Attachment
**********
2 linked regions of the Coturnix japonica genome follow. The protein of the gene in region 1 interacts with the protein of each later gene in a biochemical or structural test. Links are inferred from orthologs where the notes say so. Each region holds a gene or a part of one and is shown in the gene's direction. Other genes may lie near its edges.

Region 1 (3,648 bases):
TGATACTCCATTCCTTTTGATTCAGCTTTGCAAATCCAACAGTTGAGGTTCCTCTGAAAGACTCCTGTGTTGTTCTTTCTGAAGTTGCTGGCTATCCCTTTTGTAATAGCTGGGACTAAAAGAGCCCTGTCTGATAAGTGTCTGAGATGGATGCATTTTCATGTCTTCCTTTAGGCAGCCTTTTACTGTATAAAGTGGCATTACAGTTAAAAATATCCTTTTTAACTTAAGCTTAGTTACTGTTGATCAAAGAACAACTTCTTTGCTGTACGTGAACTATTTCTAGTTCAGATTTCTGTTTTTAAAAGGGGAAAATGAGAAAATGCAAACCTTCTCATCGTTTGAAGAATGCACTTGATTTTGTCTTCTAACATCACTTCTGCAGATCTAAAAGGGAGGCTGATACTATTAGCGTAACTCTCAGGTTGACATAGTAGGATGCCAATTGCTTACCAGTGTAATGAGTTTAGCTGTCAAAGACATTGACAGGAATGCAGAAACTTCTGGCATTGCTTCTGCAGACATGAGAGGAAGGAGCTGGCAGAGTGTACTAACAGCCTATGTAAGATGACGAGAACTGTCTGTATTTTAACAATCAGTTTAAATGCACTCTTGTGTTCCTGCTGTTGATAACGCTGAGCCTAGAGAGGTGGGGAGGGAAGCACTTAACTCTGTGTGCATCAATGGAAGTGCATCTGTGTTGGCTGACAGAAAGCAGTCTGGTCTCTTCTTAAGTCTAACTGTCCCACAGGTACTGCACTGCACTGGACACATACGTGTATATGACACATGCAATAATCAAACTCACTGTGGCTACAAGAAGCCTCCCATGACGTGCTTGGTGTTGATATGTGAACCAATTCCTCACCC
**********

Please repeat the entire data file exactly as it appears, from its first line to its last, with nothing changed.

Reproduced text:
2 linked regions of the Coturnix japonica genome follow. The protein of the gene in region 1 interacts with the protein of each later gene in a biochemical or structural test. Links are inferred from orthologs where the notes say so. Each region holds a gene or a part of one and is shown in the gene's direction. Other genes may lie near its edges.

Region 1 (3,648 bases):
TGATACTCCATTCCTTTTGATTCAGCTTTGCAAATCCAACAGTTGAGGTTCCTCTGAAAGACTCCTGTGTTGTTCTTTCTGAAGTTGCTGGCTATCCCTTTTGTAATAGCTGGGACTAAAAGAGCCCTGTCTGATAAGTGTCTGAGATGGATGCATTTTCATGTCTTCCTTTAGGCAGCCTTTTACTGTATAAAGTGGCATTACAGTTAAAAATATCCTTTTTAACTTAAGCTTAGTTACTGTTGATCAAAGAACAACTTCTTTGCTGTACGTGAACTATTTCTAGTTCAGATTTCTGTTTTTAAAAGGGGAAAATGAGAAAATGCAAACCTTCTCATCGTTTGAAGAATGCACTTGATTTTGTCTTCTAACATCACTTCTGCAGATCTAAAAGGGAGGCTGATACTATTAGCGTAACTCTCAGGTTGACATAGTAGGATGCCAATTGCTTACCAGTGTAATGAGTTTAGCTGTCAAAGACATTGACAGGAATGCAGAAACTTCTGGCATTGCTTCTGCAGACATGAGAGGAAGGAGCTGGCAGAGTGTACTAACAGCCTATGTAAGATGACGAGAACTGTCTGTATTTTAACAATCAGTTTAAATGCACTCTTGTGTTCCTGCTGTTGATAACGCTGAGCCTAGAGAGGTGGGGAGGGAAGCACTTAACTCTGTGTGCATCAATGGAAGTGCATCTGTGTTGGCTGACAGAAAGCAGTCTGGTCTCTTCTTAAGTCTAACTGTCCCACAGGTACTGCACTGCACTGGACACATACGTGTATATGACACATGCAATAATCAAACTCACTGTGGCTACAAGAAGCCTCCCATGACGTGCTTGGTGTTGATATGTGAACCAATTCCTCACCC